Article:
We always went to your flat in Walthamstow, but this time there was a problem with the tube.
“We’ll get out and walk.” You said.
I asked why it was called…
“There’ll be a reason for it” You cut in. There’s always a reason for it. There’ll be some bloke who does talks in the back rooms of pubs all about it. You waved away any possible interest I might have. I said nothing. I wanted there to be a real horse. I knew if I said this you would pronounce me a child, as you always pronounce me a child. Are all women children to you?
There was a mural – a disappointing horse of tiles that looked like a giraffe. Then, as I tramped after you, I saw something at the very edge of the platform. I hid it in my hand quickly in case you saw it. You stomped ahead as it rested in my palm, nestled in flesh. Like a chess piece, a knight. It was a brooch of a black horse.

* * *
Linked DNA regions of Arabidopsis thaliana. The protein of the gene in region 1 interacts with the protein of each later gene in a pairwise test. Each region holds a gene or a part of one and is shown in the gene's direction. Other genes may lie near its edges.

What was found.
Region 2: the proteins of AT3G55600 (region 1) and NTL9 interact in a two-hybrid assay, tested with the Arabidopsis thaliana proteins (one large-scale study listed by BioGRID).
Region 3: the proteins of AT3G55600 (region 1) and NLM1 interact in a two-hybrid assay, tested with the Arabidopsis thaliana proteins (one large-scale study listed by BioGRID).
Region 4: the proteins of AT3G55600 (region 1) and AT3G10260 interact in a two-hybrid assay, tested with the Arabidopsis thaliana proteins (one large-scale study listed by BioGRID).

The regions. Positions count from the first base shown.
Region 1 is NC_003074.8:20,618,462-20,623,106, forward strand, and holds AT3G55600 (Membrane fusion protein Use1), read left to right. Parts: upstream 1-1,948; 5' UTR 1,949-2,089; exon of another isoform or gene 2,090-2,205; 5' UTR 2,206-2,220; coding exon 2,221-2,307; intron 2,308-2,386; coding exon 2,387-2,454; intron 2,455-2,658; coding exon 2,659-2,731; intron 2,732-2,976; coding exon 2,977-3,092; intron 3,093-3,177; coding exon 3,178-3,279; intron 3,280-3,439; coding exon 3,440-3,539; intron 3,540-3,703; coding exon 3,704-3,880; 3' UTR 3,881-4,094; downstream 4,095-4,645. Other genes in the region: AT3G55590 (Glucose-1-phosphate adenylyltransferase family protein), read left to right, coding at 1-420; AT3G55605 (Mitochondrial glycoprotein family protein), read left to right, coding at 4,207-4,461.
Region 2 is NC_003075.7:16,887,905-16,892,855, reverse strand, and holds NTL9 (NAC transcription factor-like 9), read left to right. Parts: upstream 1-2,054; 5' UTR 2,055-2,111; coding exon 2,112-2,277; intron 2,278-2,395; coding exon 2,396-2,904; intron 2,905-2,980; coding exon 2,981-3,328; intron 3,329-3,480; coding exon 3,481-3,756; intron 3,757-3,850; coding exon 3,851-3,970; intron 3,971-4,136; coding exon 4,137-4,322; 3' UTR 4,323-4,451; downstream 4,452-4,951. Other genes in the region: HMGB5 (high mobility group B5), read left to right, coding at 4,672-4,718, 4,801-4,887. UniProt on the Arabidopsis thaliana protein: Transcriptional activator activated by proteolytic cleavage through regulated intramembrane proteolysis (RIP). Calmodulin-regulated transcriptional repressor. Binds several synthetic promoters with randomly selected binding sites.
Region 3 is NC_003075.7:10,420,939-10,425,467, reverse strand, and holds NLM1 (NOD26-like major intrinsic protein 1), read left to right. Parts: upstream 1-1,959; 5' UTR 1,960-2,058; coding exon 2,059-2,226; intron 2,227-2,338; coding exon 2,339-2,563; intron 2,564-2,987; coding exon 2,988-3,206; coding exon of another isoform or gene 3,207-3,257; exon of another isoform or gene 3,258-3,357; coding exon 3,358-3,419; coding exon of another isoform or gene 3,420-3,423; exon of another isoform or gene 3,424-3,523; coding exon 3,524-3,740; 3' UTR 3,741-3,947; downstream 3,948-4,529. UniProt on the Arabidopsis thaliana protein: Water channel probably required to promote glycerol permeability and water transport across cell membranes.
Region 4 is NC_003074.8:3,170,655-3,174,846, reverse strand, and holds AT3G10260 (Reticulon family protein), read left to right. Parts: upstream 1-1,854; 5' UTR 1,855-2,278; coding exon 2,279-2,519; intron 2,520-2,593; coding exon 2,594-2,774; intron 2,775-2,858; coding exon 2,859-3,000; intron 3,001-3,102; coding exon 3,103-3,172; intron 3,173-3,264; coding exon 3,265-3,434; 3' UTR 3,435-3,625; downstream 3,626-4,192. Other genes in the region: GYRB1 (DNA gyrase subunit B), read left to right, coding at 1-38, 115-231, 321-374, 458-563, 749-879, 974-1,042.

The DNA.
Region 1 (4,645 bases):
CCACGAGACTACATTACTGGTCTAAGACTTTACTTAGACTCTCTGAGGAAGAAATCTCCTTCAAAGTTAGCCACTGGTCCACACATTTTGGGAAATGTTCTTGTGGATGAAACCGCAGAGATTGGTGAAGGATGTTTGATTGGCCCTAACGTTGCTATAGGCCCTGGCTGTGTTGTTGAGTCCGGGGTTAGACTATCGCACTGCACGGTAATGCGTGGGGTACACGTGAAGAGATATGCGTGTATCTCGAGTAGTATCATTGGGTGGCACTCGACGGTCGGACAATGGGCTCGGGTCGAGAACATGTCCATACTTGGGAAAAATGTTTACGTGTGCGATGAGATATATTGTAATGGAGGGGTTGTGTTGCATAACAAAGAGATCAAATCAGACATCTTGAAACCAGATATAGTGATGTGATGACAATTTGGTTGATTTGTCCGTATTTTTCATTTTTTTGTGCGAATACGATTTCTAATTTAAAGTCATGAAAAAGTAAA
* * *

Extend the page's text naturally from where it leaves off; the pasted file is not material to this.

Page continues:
You stood at the top of the escalator, a colossus looking down at me.
In my hand the horse was calling, its mournful eyes urging me on. It was a Trojan horse and I imagined myself inside, sweating; waiting to be hauled into the city to conquer it, ready to leap out with my sword. I would be the Amazon among all those muscular Greek boys.
“What’s the matter with you?” You said.
You are just a hectoring little demi-god and I realised I was tired of your bullying. When I reached the top of the escalator I turned and allowed the other one to take me down again – deep into the dark entrails of the Blackhorse.